# What determines the charge of an electron? [closed]

So I am thinking of making a machine that turns electrons into positrons. So you put as many electrons as you want in one side and positrons come out the other side. This will solve all out energy problems! But before I start my project I need to know what determines the change of an electron. Right now, the only way to make antimatter is particle accelerators but these are super uneconomical and inefficient so I want to make a machine that is economical and efficient but I don't know how... if my machine is physically impossible to make, theoretically, what machine will allow me to do this? Will it ever be invented or is it just too impossible to make?

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## closed as off-topic by John Rennie, Dilaton, Chris White, Qmechanic♦Jul 18 '13 at 15:42

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There are conserved quantities(preserved charge numbers) preventing you from doing this(at least due to the current physical knowledge). e.g. one of these quantities is the well known electric charge! which is conserved. – Ali Jul 18 '13 at 7:22
It took centuries, maybe millenia, to learn how to turn lead into gold. It was even thought impossible. Now we may barely know how to do it at great expense. So do not despair, keep working, and be patient. One point though: the people who succeeded were looking for something else. – babou Jul 18 '13 at 12:38

The charge of an electron is part of the definition of an electron. If you have a particle with a different charge than $-e$ then it is not an electron by definition. There is currently no deeper theory of why there should exist particles with the basic defining properties of an electron (charge $-e$, mass ~511 keV, spin 1/2, ...). These properties just go into the theory as a basic ingredient.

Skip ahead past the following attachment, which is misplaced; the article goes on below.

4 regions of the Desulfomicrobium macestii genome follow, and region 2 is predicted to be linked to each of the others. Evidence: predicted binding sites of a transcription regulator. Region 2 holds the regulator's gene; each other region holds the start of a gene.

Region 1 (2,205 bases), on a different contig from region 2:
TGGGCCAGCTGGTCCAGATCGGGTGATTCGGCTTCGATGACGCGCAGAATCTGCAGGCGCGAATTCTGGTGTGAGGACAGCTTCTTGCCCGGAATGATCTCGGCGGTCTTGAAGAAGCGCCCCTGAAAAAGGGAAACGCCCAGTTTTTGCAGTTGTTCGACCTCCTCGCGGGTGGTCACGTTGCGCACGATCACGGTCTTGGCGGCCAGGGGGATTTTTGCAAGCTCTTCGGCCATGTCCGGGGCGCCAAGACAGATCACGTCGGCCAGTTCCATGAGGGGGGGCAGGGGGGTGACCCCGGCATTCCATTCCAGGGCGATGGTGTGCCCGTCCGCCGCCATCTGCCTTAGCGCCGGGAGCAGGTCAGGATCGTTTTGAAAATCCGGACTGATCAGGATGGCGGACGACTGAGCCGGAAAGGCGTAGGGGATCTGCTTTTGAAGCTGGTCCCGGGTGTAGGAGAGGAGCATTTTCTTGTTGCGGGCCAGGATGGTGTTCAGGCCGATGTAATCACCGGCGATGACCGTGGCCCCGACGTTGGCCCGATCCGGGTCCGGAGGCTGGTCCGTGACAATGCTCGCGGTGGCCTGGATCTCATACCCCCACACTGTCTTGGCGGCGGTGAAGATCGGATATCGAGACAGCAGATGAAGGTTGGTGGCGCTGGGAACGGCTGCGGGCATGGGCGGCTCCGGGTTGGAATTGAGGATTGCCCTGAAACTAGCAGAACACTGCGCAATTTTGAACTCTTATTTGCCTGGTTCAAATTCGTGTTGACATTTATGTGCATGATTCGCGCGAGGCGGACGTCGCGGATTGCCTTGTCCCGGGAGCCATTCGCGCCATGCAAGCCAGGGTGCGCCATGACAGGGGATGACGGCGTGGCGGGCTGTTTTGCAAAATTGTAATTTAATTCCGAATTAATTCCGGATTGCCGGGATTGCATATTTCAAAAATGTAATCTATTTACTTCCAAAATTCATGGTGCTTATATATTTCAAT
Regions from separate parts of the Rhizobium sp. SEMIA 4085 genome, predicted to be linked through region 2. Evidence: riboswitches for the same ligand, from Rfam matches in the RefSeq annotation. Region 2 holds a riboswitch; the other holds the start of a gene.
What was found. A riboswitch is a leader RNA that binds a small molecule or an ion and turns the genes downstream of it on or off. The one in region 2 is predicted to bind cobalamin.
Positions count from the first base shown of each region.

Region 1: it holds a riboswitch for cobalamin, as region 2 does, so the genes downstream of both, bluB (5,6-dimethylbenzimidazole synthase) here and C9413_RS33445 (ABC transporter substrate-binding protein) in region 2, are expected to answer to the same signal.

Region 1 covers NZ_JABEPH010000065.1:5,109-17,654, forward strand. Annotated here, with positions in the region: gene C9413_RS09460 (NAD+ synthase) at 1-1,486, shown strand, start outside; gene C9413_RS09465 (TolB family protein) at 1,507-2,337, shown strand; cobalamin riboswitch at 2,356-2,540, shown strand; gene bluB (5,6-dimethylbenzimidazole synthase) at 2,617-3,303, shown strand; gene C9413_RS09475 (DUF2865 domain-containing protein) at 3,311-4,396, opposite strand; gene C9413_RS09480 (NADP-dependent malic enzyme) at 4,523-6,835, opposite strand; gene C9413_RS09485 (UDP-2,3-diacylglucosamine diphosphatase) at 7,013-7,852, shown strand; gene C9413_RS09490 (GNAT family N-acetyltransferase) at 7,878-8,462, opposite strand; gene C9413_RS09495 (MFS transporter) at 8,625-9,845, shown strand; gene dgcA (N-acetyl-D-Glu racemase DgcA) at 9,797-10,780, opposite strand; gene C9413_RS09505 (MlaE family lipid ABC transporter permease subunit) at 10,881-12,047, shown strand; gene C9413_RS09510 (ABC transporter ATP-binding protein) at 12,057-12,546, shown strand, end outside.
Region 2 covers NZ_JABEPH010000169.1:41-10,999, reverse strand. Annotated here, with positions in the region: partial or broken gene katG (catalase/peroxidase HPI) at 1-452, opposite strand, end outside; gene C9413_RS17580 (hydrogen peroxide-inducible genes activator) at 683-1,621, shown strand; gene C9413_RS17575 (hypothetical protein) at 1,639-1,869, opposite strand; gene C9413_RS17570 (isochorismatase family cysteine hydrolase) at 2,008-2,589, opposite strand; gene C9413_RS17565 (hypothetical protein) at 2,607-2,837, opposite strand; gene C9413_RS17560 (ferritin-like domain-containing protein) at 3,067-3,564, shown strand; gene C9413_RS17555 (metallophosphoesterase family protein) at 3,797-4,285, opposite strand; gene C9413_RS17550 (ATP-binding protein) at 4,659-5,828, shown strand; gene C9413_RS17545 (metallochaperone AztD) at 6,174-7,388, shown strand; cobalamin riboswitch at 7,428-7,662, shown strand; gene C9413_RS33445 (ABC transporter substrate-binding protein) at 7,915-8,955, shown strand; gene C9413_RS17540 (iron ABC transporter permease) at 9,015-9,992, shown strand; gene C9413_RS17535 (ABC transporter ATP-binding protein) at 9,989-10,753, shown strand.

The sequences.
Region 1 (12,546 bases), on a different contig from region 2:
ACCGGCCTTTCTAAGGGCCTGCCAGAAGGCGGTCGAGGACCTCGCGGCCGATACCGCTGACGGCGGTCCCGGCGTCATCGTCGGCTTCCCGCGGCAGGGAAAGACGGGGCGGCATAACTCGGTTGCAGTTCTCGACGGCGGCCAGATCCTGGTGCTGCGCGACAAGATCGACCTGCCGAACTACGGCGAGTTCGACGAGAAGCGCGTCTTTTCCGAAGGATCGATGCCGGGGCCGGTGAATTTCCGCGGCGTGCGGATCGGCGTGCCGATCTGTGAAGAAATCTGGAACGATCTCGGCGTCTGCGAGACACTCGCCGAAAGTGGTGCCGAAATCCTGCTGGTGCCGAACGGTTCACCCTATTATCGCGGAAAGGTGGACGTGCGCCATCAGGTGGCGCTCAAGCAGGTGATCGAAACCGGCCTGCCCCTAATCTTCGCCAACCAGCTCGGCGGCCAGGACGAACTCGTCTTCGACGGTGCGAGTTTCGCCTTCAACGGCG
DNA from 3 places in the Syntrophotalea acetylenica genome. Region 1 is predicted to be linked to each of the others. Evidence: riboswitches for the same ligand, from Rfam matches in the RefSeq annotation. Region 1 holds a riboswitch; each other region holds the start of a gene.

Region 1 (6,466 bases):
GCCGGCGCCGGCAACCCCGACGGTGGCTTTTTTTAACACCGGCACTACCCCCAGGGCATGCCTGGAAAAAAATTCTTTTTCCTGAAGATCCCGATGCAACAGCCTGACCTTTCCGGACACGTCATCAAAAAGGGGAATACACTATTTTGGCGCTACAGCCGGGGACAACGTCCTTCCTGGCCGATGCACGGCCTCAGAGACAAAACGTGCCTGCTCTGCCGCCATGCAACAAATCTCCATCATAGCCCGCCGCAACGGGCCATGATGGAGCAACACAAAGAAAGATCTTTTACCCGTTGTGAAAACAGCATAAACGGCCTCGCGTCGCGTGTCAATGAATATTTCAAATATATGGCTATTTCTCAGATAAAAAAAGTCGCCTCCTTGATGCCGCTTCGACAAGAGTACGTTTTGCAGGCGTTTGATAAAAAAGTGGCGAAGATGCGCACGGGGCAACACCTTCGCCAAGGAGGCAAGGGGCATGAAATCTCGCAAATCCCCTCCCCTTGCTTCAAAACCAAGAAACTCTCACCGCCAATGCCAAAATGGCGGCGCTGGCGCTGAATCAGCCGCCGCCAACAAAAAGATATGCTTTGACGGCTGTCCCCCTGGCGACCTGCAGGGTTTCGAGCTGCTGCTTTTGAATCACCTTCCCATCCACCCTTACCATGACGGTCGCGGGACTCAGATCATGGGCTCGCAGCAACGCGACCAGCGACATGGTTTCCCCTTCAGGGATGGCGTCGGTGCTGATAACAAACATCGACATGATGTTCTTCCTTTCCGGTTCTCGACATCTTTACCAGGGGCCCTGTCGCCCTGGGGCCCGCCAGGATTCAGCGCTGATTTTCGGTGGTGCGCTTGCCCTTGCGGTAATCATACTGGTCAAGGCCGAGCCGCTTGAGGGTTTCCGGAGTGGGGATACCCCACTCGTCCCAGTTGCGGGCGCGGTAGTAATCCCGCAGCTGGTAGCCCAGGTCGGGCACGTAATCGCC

If you ask the question "is there any process which changes the net charge" then the answer is no. There are very strong theoretical reasons for believing that charge is exactly conserved in all reactions in nature. As far as direct experimental evidence goes, the Particle Data Group lists the limit on the rate of charge changing interactions as less than once per $6.4\times10^{24}\ \mathrm{yr}$ (possibly not available on the pdg website, but available here - thanks Ali. It is also available in the print version of the review.).
Particle accelerators do not produce antimatter by converting charged particles into their antiparticles like $e^- \to e^+$, rather they work by pair production processes where the net charge is conserved, for example $e^- \to e^- + e^- + e^+$.